The operation of the conventional window regulator mechanism is as follows: It is assumed first that there is no slack on the wires W1 and W2. When the handle H is rotated in the direction of arrow A to slide the window panel 2 down from its closed position, the drive shaft 13 rotates with the drive member 17 in the direction of arrow A. After a degree (δ) of rotation of the drive shaft 13, the drive member 17 engages with the extension 18 and starts rotating the drive drum 14 in the direction of arrow A to wind the wire W1 around the drive drum 14. As a result, the wire W1 pulls the carrier plate C downward along the guide member 3 to slide the window panel 2 in the direction of arrow A' of FIG. 2. This downward movement of the carrier plate C causes the wire W2 to retract from the driven drum 15 while rotating the driven drum 15 in the direction of arrow A.

When the handle H is rotated in the direction of arrow B, the drive shaft 13 rotates with the drive member 17 in the direction of arrow B. After a degree (δ) of rotation of the drive shaft 13, the drive member 17 engages with the extension 18 and starts rotating the drive drum 14 in the direction of arrow B to retract the wire W1 from the drive drum 14. The driven drum 15, the ratchet 21 of which is held in engagement with the ratchet 20 of the drive drum 14, rotates together with the drive drum 14 in the direction of arrow B to wind the wire W2 around it. As a result, the carrier plate C slides upward along the guide member 3 to move the window panel 2 in the direction of arrow B' of FIG. 2.

In the presence of a slackened condition of the wire W1, the conventional window regulator mechanism operates as follows: When the handle H is rotated in the direction of arrow A, the drive member 17 engages with the extension 18 and starts rotating the drive drum 14 in the direction of arrow A to wind the wire W1 around the drive drum 14 after a degree (δ) of rotation of the drive shaft 13. The carrier plate C stands still and does not pull the wire W2 until the drive drum 14 rotates to wind up the slack on the wire W1 and provides a tension on the wire W1. The ratchet 20, which is rotating with the drive drum 14 in the direction of arrow A, comes into engagement with the ratchet 21 of the driven drum 15 for rotation of the driven drum 15 in unison with the drive drum 14 to retract the wire W2 when the slack on the wire W1 is wound up around the drive drum 14. That is, the carrier plate C starts sliding downward along the guide member 3 to slide the window panel 2 in the direction of arrow A' of FIG. 2 when the drive drum 14 winds up the slack on the wire W1.

With respect to a slack on the wire W2, the windup spring 27, which urges the driven drum 15 in the wire winding direction, rotates the driven drum 15 until the driven drum 15 winds up the slack on the wire W2.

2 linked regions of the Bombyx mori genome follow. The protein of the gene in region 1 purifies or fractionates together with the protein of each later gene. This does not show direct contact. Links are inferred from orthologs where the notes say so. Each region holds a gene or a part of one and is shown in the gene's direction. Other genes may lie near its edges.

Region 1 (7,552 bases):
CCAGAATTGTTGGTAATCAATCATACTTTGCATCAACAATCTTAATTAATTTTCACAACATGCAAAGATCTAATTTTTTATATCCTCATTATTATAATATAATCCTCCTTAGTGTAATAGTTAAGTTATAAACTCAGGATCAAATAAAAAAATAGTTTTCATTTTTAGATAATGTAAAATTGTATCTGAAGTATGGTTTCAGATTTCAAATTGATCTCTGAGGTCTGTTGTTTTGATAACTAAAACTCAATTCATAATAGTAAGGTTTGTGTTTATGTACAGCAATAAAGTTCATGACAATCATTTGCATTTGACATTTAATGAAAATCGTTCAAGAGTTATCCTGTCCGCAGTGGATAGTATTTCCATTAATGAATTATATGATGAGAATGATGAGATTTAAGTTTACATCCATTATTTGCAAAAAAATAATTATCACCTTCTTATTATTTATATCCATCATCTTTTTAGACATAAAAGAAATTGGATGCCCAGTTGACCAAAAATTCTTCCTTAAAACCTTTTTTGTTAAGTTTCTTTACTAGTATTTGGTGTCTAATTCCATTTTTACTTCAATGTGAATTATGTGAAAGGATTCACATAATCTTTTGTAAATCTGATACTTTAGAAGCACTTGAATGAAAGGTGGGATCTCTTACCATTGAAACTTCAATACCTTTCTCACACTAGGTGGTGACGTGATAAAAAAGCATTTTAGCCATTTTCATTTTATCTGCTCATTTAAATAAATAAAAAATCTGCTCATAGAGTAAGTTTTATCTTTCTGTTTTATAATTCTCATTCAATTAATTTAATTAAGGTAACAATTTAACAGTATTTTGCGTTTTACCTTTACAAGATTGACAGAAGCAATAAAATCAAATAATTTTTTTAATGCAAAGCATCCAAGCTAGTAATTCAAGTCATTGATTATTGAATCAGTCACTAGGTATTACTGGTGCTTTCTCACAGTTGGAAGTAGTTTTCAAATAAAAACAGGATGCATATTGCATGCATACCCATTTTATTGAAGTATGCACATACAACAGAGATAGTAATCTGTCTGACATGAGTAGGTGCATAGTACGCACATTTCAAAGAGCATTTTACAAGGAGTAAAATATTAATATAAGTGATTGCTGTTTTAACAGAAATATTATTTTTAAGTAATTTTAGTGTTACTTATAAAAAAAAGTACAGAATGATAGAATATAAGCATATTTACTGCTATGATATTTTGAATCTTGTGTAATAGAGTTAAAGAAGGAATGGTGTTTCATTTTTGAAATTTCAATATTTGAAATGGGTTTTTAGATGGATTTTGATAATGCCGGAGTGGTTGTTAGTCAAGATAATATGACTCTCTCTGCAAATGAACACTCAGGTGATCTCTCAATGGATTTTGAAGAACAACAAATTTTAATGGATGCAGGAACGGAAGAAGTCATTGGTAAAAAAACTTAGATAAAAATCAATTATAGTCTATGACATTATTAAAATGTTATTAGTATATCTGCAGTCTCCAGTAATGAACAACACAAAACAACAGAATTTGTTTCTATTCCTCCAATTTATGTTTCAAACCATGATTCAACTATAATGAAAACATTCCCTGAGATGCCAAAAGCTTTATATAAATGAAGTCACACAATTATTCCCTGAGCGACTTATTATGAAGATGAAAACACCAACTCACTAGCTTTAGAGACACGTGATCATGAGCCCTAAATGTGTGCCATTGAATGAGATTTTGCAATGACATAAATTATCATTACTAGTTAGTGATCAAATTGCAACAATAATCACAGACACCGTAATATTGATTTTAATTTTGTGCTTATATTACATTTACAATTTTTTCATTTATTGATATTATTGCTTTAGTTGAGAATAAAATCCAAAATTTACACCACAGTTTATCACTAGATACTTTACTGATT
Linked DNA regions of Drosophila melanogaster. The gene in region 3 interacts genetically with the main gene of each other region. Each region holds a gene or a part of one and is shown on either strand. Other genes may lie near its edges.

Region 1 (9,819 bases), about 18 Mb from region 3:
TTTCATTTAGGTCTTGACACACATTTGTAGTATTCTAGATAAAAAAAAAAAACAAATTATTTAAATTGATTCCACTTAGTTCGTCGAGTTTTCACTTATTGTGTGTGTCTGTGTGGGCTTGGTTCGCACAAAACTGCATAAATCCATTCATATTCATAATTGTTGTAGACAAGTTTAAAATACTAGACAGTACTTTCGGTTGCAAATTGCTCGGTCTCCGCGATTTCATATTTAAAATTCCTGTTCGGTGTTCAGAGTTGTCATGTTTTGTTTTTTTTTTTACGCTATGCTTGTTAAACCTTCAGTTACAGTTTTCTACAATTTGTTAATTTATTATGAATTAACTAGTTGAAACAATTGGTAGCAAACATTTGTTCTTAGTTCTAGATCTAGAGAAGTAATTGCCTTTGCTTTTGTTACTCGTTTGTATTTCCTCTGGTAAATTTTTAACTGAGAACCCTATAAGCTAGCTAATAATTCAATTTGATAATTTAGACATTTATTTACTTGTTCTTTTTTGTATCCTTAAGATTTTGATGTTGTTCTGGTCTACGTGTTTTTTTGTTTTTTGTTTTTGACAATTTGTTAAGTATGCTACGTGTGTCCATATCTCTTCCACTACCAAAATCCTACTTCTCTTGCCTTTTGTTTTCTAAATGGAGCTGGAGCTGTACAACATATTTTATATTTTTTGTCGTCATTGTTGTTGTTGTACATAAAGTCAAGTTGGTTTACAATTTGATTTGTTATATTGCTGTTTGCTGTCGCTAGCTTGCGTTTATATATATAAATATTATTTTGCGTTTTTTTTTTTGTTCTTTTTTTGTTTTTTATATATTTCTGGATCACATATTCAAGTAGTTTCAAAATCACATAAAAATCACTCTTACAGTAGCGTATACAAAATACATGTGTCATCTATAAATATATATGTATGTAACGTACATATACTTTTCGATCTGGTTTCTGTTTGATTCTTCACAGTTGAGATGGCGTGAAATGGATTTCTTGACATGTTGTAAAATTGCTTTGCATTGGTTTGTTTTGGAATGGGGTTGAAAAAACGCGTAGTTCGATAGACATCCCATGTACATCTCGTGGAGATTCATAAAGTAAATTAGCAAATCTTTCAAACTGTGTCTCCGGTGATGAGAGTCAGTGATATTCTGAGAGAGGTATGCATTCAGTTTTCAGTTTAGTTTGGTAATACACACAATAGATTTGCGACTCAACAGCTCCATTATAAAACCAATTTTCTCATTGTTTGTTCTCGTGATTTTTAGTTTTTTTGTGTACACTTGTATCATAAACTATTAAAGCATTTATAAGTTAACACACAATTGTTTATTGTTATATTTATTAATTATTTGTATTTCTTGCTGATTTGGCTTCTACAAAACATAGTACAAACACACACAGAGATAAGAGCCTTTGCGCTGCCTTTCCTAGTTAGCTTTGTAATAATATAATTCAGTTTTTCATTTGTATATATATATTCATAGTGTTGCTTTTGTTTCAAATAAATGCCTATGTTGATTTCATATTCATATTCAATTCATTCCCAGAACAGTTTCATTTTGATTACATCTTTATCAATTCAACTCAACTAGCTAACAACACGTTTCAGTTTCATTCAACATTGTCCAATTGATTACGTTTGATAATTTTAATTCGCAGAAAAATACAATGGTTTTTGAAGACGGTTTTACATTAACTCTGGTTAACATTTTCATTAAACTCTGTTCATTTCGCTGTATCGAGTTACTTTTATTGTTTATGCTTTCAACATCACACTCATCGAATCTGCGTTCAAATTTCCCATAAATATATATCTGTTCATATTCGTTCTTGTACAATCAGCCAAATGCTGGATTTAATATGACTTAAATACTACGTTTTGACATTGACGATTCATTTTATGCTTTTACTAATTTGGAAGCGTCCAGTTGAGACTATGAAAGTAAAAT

FIG. 6 is a schematic diagram showing a balance of forces exerted on the wires W1 and W2 during the rotation of the drive drum 14 in the direction of arrow A after the drive drum 14 winds up the slack on the wire W1. As will be observed from this diagram, the tensile force T1 and T2 exerted on the respective wires W1 and W2 may be expressed as:

T1=X+T2,

and

T2=Fs

where X is the force of resistance to sliding movement of the carrier plate C along the guide member 3, and Fs is the resilient force of the windup spring 27.

FIG. 7 is a graph of two curves representing wire resilient extension versus tensile force provided when the drive drum 14 is rotated to wind the wire W1. In FIG. 7, the letter d1 indicates the extenion of the wire W1 on which the tensile force T1 is exerted, and the letter d2 indicates the extenion of the wire W2 on which the tensile force T2 is exerted. As shown in FIG. 7, if the sum of the extensions d1 and d2 is greater than the pitch P of the ratchets 20 and 21, the drive drum 14 will rotate in the wire winding direction to wind a length of the wire W1, the length corresponding to integral multiples of the ratchet pitch P. Upon removal of the rotational force on the handle H, the sum of the extensions of the wires W1 and W2 which is not wound around the drive drum 14 returns to zero, although the sum of the extensions which is wound around the drive drum 14 is retained around the drive drum 15, causing a residual tensile force To on each of the wires W1 and W2. The residual tensile force will increase as the window regulating operation is repeated.

FIG. 8 is a graph of two curves representing required handle operating force versus wire tensile force. Curve A represents a curve developed when the handle H is rotated in the direction of arrow A to slide the window panel 2 downward while curve B represents a curve developed when the handle H is rotated in the direction of arrow B to slide the window panel 2 upward. As will be observed from this diagram, a greater force is required to operate the handle H to slide the window panel 2 as the tensile force increases on the wires. A great increase occurs in the residual tensile force particularly when the handle H is rotated in the direction of arrow A with the carrier plate C abutting on the semi-circular guide plate 7 which constitutes a lower limit of movement of the carrier plate C. Such increased residual tensile force on the wires W1 and W2 may be a cause of failure in window regulator parts such as guide members and wires.